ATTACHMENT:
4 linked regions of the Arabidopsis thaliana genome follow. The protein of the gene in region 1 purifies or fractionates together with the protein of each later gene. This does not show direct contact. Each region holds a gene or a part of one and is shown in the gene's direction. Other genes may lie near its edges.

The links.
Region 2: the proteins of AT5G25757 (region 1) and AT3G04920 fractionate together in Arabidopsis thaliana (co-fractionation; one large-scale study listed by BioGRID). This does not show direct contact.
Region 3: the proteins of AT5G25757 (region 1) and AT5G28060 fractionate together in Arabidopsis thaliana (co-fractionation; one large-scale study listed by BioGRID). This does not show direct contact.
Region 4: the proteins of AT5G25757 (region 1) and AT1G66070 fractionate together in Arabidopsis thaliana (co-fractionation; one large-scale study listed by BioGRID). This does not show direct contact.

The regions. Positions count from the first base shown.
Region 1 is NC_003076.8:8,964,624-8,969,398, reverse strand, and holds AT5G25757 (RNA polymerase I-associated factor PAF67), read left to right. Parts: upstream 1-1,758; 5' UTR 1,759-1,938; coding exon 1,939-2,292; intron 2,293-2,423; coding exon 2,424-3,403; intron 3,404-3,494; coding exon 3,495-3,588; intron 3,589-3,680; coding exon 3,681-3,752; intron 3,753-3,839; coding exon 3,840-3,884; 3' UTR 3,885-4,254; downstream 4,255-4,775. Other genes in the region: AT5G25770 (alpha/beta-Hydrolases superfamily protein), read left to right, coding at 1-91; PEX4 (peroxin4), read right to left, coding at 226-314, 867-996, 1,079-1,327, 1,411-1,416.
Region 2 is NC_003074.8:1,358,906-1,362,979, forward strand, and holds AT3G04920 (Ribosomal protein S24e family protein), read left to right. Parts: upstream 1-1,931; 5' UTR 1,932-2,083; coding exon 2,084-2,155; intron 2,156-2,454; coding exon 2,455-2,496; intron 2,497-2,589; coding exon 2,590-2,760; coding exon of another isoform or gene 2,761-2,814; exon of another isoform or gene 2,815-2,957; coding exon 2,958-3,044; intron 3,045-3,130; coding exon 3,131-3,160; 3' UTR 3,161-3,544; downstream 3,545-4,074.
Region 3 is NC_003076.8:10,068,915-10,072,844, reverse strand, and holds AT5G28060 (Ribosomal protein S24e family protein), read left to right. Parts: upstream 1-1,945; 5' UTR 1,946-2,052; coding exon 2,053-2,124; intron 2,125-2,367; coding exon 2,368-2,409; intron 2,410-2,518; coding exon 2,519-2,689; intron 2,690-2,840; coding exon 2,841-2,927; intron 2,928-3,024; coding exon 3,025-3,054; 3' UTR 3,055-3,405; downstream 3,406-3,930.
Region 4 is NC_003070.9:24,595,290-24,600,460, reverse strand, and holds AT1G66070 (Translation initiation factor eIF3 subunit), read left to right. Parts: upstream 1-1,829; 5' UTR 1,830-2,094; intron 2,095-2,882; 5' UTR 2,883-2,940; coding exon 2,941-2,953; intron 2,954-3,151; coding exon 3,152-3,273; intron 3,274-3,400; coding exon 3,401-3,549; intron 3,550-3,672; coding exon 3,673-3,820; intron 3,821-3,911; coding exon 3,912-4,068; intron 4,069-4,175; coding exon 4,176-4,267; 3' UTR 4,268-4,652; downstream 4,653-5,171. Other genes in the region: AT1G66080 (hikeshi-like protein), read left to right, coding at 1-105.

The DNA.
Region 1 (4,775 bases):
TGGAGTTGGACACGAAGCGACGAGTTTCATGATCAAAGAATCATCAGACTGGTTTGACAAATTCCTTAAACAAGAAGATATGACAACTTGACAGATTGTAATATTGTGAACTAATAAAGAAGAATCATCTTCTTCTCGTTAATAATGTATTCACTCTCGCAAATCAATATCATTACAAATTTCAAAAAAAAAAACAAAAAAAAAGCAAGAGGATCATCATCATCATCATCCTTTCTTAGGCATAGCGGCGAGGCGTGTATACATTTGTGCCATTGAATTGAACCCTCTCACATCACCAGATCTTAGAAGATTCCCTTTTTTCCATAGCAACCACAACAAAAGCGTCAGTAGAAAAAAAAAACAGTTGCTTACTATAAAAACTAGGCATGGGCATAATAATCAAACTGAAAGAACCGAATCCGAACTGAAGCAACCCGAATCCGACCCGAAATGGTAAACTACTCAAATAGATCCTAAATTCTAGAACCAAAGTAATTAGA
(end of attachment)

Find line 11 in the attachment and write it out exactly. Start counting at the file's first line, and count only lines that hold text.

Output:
The DNA.